Saturday, 25 July 2009

Chinese companies to be held liable for environmental damage caused overseas
July 23, 2009

Chinese companies operating overseas may soon be held responsible for damage caused in their host countries, reports China state media.

The Ministry of Environmental Protection (MEP) and the Ministry of Commerce (MOFCOM) have drafted a set of regulations that will apply to all Chinese companies operating abroad. Chinese companies will be required to comply with environmental laws of China and the host country. In cases where Chinese standards are higher than those of the host country, the stronger regulations would apply, according to Zhi Yingbiao, a program officer from the Global Environmental Institution (GEI), a non-governmental organization and co-designer of the guidelines.

The regulations include safeguards against pollution and require Chinese companies to provide compensation for environmental damages caused by projects. China Daily did not indicate how compensation would be determined.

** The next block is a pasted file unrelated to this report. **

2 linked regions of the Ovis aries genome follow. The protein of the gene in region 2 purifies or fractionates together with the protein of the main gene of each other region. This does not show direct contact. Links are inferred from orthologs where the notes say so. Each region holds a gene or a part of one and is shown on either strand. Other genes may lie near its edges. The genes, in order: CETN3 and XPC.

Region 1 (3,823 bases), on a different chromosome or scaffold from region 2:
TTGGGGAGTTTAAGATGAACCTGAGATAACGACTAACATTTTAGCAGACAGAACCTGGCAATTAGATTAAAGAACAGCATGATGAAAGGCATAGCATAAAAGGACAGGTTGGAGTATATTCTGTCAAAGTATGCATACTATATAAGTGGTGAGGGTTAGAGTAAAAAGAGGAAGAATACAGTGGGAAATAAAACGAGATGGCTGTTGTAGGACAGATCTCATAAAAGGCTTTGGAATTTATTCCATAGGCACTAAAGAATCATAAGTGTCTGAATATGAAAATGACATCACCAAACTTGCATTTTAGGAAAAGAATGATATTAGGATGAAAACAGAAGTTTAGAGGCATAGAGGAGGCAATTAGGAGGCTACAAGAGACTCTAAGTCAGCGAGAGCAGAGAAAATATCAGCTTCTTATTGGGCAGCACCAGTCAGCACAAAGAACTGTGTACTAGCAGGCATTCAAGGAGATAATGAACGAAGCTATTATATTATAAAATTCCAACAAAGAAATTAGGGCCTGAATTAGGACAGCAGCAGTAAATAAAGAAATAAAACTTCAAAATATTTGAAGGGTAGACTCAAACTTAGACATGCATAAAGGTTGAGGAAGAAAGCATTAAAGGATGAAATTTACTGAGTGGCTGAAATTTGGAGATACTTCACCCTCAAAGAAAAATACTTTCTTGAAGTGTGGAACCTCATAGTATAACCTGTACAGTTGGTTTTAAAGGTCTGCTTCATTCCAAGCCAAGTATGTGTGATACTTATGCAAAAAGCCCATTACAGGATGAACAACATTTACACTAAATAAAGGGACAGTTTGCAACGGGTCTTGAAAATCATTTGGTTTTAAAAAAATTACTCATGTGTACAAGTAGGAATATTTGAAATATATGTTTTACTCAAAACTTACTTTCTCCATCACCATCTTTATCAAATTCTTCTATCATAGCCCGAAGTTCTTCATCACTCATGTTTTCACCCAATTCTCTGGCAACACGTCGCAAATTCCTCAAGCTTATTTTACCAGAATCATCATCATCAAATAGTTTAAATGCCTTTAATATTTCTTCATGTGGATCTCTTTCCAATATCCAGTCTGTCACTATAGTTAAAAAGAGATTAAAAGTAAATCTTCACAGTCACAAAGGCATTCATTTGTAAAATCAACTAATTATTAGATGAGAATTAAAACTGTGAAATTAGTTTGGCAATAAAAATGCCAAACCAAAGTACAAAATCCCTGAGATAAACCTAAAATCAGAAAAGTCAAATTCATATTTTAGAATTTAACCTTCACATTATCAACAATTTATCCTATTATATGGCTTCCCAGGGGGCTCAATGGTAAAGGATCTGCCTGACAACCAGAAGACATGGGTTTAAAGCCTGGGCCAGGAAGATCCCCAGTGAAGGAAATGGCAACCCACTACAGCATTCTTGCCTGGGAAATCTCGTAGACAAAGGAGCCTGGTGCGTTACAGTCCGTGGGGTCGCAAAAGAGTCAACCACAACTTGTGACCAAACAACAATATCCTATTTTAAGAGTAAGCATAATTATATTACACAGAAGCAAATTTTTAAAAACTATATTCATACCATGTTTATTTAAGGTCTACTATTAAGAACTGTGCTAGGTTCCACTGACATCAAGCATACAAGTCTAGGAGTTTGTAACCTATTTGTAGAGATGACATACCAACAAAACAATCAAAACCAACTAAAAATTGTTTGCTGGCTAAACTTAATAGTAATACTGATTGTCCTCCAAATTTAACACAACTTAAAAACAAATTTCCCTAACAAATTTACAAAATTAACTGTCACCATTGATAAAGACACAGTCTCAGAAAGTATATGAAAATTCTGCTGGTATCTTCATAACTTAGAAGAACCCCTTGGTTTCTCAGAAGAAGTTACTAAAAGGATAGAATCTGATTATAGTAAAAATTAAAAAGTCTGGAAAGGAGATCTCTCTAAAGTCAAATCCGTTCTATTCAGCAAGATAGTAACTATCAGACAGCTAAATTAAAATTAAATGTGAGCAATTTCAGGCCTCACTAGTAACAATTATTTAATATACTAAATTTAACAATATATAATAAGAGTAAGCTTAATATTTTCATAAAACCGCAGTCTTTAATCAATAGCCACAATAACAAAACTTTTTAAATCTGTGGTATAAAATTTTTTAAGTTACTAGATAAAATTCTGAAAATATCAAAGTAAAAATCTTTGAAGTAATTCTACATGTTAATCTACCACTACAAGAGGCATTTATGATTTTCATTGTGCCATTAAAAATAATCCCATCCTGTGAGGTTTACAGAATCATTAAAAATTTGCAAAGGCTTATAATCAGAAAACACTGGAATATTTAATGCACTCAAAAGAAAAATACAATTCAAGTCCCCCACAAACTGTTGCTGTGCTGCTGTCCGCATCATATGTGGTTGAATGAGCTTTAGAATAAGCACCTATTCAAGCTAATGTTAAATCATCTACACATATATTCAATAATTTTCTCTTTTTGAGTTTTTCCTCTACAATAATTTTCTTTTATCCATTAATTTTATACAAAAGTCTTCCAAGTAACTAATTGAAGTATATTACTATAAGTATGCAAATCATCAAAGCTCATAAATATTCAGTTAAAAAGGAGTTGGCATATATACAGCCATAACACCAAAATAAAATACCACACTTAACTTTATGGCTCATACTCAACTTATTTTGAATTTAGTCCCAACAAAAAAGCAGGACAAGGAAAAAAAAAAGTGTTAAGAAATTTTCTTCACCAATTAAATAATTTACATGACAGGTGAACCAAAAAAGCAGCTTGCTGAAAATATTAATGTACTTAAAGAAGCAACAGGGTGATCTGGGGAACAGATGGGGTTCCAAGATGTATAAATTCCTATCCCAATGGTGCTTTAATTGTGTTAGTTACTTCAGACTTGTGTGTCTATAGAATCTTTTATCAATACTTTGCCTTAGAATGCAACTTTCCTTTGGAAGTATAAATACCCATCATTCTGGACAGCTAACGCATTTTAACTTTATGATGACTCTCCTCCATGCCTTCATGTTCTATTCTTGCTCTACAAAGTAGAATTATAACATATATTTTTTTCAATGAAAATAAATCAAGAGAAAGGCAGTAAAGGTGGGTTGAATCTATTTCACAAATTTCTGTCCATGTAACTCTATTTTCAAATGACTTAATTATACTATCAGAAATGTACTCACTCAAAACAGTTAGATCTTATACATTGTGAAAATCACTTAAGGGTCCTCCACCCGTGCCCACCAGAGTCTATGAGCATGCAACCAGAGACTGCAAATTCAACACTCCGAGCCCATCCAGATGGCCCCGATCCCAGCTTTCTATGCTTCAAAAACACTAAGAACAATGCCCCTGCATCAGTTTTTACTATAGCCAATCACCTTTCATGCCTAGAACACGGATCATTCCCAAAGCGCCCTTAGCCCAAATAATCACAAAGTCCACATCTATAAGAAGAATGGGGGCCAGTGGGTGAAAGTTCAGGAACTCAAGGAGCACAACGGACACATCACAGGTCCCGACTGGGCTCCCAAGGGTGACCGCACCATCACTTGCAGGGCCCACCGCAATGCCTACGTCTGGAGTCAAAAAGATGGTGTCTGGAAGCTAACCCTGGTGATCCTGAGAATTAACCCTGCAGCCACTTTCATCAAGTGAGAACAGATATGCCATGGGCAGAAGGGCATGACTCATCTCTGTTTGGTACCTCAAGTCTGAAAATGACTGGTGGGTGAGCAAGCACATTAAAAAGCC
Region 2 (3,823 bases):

The environment code is now awaiting approval from authorities, which could come shortly, according to Ge Chazong, a researcher with the Chinese Academy for Environmental Planning who helped design the rules.

The new regulations—provided they are enforced—could boost the reputation of Chinese firms as they seek opportunities to develop projects overseas. Direct foreign investment by China rose from $3.6 billion in 2004 to 40.7 billion last year. Much of the money is going into energy, infrastructure, forestry, and agriculture projects in poor countries but green groups say Chinese companies currently have a poor environmental record in developing projects in ecologically sensitive areas.

It is not the first time China has issued such guidelines. Threes years ago China announced a draft sustainable forestry handbook for Chinese companies operating overseas. The guidelines called for a ban on illegal logging and clearing of natural forests for plantations. The manual was distributed in 2007 distributed to China's 31 provinces, its forestry department, and various industry groups, but it is unclear whether the rules were ever put into force.

Li Jing. Green rules eye Chinese firms abroad. China Daily. 2009-05-29